A new survey on Jewish Americans released just now by the Pew Research Center shows what we’ve come to expect from these reports: They are becoming less religious overall, with Millennial Jews even less religious than their older counterparts:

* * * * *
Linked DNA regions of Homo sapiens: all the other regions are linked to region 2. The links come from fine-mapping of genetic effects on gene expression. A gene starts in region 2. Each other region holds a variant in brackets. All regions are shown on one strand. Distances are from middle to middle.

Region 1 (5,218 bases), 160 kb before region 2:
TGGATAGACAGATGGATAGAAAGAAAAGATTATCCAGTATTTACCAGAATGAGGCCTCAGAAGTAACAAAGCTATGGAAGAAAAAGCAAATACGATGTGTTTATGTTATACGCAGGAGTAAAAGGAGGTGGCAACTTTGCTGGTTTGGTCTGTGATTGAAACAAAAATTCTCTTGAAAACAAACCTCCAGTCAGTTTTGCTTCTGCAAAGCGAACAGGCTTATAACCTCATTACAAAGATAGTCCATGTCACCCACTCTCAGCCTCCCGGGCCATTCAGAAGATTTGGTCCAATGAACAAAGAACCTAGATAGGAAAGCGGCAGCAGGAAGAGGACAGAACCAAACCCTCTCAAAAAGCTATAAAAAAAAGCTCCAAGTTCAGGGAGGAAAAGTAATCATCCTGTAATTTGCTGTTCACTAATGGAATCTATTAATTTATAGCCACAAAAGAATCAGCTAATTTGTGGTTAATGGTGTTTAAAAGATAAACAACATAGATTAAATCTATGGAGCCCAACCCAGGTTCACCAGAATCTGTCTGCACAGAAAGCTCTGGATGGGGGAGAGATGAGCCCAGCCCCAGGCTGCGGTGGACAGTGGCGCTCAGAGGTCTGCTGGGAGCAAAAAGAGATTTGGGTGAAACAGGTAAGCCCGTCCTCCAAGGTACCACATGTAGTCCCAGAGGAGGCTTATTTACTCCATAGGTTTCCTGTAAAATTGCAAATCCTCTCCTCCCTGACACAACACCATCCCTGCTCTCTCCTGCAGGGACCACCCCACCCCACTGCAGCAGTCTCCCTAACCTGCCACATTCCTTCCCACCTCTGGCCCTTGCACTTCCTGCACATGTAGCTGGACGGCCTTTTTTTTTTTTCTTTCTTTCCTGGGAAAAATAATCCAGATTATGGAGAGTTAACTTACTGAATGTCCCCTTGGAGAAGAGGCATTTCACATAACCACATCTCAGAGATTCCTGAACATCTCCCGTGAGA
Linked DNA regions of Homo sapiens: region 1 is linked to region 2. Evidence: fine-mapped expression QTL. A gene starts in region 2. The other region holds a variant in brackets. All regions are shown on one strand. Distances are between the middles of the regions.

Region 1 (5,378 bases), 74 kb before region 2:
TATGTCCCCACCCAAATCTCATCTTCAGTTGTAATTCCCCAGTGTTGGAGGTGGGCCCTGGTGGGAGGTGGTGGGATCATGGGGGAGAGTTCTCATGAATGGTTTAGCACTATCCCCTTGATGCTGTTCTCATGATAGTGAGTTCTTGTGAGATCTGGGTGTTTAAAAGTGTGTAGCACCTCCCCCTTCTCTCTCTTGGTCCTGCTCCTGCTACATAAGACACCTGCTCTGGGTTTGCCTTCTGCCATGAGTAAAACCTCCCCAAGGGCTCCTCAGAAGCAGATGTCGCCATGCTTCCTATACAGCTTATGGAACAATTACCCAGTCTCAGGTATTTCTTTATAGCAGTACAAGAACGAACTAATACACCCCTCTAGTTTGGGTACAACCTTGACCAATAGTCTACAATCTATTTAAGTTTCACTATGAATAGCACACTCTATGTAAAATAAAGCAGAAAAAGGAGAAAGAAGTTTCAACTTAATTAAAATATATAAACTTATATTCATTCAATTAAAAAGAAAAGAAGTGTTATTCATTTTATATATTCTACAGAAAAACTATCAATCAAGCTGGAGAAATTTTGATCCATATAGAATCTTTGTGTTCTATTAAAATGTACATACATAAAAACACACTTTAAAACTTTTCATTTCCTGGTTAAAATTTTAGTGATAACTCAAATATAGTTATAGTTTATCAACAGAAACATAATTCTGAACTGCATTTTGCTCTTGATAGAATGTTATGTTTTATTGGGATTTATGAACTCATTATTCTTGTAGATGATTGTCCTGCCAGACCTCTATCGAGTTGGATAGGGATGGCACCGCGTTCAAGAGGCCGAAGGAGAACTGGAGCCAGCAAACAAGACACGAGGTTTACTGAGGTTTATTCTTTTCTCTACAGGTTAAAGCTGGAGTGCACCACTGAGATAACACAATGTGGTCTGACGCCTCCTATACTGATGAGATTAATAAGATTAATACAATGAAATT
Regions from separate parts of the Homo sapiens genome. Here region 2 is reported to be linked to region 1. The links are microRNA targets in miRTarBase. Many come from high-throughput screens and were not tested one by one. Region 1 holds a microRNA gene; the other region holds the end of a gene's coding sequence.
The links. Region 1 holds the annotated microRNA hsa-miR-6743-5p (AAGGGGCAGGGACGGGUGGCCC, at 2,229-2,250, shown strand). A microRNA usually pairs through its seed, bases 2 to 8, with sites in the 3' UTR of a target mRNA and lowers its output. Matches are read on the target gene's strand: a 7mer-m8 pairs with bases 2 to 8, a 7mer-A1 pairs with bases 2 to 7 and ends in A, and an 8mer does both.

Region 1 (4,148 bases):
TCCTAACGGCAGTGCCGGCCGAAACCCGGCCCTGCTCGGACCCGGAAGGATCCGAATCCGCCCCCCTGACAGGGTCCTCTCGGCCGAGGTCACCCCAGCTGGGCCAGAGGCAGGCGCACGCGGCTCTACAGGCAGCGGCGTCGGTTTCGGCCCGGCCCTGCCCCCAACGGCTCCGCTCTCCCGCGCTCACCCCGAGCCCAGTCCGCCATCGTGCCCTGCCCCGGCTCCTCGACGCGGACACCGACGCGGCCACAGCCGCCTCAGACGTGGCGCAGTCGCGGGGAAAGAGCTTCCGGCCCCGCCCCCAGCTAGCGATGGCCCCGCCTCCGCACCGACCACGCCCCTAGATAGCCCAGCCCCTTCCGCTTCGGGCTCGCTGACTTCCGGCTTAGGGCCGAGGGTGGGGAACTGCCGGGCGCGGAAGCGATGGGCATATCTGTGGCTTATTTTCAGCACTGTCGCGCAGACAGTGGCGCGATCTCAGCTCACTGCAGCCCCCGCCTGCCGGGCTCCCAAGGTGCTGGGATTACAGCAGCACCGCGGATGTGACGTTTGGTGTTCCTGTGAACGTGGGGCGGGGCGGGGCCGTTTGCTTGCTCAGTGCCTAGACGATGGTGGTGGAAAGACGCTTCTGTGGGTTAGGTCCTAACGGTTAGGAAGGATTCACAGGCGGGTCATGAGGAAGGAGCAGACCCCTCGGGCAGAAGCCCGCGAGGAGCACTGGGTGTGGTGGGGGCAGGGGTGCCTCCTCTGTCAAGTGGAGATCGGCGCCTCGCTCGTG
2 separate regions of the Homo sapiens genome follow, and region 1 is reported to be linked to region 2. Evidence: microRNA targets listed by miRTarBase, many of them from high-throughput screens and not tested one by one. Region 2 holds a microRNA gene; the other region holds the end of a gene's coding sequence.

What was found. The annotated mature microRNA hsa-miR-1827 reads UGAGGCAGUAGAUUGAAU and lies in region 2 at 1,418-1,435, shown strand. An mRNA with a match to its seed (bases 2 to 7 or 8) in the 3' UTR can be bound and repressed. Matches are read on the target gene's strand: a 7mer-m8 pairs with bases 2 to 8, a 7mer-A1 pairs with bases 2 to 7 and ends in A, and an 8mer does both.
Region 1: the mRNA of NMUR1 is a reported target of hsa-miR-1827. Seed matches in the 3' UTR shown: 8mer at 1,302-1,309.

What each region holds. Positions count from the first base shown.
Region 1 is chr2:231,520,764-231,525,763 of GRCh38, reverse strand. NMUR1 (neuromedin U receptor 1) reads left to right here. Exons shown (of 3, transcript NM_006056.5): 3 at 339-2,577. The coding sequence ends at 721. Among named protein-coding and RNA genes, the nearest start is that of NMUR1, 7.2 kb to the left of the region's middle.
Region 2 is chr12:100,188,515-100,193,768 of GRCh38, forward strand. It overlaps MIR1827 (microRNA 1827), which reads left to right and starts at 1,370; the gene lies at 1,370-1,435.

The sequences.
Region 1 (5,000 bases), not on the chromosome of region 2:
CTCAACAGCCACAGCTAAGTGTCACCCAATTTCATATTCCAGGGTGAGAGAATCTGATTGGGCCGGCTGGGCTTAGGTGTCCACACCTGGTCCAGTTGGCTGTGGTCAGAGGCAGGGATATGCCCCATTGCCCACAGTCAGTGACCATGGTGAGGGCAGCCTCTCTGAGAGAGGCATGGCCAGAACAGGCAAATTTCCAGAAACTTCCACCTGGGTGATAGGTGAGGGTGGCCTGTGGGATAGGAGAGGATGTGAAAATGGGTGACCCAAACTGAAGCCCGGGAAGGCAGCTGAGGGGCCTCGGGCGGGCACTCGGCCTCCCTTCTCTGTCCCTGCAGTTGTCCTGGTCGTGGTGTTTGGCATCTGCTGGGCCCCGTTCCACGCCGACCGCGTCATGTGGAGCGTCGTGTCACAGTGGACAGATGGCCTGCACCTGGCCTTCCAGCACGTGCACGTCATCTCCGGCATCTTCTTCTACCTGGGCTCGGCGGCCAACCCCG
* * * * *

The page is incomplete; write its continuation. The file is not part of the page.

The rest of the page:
A Pew Research reanalysis of the 2000-2001 National Jewish Population Survey suggests that at that time, 93% of Jews in that study were Jews by religion and 7% were Jews of no religion (after some adjustments to make the NJPS and Pew Research categories as similar as possible). In the new Pew Research survey, 78% of Jews are Jews by religion, and fully 22% are Jews of no religion (including 6% who are atheist, 4% who are agnostic and 12% whose religion is “nothing in particular”). Though the two studies employed different question wording and methodologies and are thus not directly comparable, the magnitude of these differences suggests that Jews of no religion have grown as a share of the Jewish population and the overall U.S. public. The new Pew Research survey finds that approximately 0.5% of U.S. adults — about 1.2 million people — are Jews of no religion.
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